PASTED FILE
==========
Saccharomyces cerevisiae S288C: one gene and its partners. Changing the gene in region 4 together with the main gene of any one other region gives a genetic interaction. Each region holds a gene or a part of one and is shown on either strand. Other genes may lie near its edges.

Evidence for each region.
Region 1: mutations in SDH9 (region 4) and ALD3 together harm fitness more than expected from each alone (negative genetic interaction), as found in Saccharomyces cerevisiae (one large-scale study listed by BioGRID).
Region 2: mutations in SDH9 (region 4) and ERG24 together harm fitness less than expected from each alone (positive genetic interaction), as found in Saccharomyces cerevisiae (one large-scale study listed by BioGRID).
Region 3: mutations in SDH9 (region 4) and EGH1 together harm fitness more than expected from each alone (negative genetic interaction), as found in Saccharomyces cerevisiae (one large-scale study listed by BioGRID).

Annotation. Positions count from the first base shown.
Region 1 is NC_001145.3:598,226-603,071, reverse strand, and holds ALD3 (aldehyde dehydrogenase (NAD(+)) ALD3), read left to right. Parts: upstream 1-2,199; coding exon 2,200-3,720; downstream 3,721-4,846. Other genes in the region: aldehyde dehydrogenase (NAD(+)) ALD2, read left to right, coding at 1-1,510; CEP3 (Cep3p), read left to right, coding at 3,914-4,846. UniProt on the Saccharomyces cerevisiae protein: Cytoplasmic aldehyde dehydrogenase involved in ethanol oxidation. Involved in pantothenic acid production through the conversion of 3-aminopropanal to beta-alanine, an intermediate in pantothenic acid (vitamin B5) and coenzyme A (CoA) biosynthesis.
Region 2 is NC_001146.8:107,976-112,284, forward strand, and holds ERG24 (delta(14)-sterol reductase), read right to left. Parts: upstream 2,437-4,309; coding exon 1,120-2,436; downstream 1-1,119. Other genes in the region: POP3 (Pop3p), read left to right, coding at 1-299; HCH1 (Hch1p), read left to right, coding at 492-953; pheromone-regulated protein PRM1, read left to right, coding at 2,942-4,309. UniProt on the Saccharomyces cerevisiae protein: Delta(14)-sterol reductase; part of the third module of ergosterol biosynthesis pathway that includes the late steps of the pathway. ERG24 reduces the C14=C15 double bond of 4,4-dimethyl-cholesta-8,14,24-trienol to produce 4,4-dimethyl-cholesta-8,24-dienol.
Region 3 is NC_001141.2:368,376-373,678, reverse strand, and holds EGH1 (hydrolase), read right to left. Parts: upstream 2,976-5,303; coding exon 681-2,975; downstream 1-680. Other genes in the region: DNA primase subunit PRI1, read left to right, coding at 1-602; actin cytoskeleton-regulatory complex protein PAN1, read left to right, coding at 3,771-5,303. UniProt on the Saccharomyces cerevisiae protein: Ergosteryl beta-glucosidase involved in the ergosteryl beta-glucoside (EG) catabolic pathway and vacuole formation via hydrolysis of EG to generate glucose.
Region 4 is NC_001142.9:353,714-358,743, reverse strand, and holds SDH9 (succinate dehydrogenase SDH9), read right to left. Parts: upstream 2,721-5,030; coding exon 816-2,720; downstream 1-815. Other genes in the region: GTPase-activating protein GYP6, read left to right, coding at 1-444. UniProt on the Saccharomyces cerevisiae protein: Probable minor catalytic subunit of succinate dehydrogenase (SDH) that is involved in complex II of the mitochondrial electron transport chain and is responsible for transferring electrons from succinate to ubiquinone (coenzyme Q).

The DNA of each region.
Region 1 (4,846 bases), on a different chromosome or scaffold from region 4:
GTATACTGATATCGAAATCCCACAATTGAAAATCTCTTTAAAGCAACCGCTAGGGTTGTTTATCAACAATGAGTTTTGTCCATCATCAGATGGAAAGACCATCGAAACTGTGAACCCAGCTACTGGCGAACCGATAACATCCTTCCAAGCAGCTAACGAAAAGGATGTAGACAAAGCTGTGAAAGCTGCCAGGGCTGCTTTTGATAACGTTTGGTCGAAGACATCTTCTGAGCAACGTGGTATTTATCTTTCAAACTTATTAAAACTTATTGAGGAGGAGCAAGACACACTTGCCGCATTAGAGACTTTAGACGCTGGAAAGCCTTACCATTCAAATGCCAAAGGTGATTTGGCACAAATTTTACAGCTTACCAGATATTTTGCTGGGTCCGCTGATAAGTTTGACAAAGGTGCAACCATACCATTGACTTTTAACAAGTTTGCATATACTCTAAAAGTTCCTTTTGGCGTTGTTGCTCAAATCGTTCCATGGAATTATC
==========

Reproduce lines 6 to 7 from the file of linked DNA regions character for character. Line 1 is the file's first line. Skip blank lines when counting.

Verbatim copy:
Annotation. Positions count from the first base shown.
Region 1 is NC_001145.3:598,226-603,071, reverse strand, and holds ALD3 (aldehyde dehydrogenase (NAD(+)) ALD3), read left to right. Parts: upstream 1-2,199; coding exon 2,200-3,720; downstream 3,721-4,846. Other genes in the region: aldehyde dehydrogenase (NAD(+)) ALD2, read left to right, coding at 1-1,510; CEP3 (Cep3p), read left to right, coding at 3,914-4,846. UniProt on the Saccharomyces cerevisiae protein: Cytoplasmic aldehyde dehydrogenase involved in ethanol oxidation. Involved in pantothenic acid production through the conversion of 3-aminopropanal to beta-alanine, an intermediate in pantothenic acid (vitamin B5) and coenzyme A (CoA) biosynthesis.